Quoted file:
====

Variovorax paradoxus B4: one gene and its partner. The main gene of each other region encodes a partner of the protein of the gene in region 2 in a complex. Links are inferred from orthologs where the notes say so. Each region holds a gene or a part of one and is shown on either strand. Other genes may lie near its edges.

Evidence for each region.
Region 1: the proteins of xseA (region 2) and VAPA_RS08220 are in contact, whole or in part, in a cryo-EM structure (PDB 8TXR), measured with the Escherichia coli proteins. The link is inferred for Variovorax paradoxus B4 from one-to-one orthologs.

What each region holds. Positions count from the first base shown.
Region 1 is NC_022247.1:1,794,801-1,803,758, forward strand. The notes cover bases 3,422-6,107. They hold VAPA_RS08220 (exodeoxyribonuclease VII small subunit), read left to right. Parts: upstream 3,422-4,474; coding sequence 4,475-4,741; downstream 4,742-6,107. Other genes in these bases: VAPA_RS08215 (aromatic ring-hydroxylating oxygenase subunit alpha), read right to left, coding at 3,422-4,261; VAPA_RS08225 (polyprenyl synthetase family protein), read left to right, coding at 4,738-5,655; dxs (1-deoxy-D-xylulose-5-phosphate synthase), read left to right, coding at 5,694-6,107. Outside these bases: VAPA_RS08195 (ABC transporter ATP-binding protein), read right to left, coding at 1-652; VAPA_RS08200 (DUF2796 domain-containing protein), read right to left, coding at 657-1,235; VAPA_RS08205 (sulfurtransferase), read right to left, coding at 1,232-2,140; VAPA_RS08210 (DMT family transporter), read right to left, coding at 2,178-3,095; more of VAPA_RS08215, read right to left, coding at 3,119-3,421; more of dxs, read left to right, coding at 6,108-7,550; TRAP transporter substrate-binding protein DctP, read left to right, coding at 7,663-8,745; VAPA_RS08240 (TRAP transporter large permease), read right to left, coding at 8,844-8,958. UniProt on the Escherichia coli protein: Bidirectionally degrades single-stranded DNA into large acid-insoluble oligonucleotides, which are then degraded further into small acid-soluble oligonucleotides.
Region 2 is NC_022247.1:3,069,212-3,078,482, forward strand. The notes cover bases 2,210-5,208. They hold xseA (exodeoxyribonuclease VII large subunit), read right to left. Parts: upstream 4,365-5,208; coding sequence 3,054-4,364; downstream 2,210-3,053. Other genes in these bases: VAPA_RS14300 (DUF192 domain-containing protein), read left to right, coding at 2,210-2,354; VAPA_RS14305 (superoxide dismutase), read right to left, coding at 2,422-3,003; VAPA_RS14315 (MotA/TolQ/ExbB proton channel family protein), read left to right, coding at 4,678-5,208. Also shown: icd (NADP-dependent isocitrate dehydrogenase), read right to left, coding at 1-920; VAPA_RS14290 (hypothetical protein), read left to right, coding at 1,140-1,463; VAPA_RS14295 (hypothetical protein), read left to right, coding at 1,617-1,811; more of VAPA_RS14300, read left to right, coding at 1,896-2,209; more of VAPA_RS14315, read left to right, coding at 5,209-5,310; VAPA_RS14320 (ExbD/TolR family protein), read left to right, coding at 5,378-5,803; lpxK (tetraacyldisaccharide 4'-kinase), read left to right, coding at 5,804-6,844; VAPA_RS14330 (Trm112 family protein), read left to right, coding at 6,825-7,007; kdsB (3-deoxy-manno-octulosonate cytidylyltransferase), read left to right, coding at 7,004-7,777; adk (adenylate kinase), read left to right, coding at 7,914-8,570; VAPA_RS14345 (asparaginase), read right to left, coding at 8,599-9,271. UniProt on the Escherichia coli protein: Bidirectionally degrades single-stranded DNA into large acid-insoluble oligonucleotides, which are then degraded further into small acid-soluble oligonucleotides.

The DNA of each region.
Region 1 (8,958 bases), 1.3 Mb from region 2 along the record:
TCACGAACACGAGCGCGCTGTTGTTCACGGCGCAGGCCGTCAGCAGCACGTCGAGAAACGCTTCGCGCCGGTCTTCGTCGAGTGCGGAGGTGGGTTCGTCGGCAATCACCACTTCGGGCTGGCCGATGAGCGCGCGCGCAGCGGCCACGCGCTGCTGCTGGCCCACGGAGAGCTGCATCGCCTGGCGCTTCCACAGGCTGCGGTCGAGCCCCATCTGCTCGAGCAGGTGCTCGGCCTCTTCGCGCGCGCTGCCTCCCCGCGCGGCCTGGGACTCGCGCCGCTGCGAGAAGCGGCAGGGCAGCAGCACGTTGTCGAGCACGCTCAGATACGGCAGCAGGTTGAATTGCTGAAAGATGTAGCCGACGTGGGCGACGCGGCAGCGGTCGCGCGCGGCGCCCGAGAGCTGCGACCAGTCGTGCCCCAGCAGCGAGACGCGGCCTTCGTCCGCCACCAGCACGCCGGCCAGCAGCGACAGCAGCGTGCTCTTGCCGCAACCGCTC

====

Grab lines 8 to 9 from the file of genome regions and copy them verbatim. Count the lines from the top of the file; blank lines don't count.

Region 1 (8,958 bases), 1.3 Mb from region 2 along the record:
TCACGAACACGAGCGCGCTGTTGTTCACGGCGCAGGCCGTCAGCAGCACGTCGAGAAACGCTTCGCGCCGGTCTTCGTCGAGTGCGGAGGTGGGTTCGTCGGCAATCACCACTTCGGGCTGGCCGATGAGCGCGCGCGCAGCGGCCACGCGCTGCTGCTGGCCCACGGAGAGCTGCATCGCCTGGCGCTTCCACAGGCTGCGGTCGAGCCCCATCTGCTCGAGCAGGTGCTCGGCCTCTTCGCGCGCGCTGCCTCCCCGCGCGGCCTGGGACTCGCGCCGCTGCGAGAAGCGGCAGGGCAGCAGCACGTTGTCGAGCACGCTCAGATACGGCAGCAGGTTGAATTGCTGAAAGATGTAGCCGACGTGGGCGACGCGGCAGCGGTCGCGCGCGGCGCCCGAGAGCTGCGACCAGTCGTGCCCCAGCAGCGAGACGCGGCCTTCGTCCGCCACCAGCACGCCGGCCAGCAGCGACAGCAGCGTGCTCTTGCCGCAACCGCTC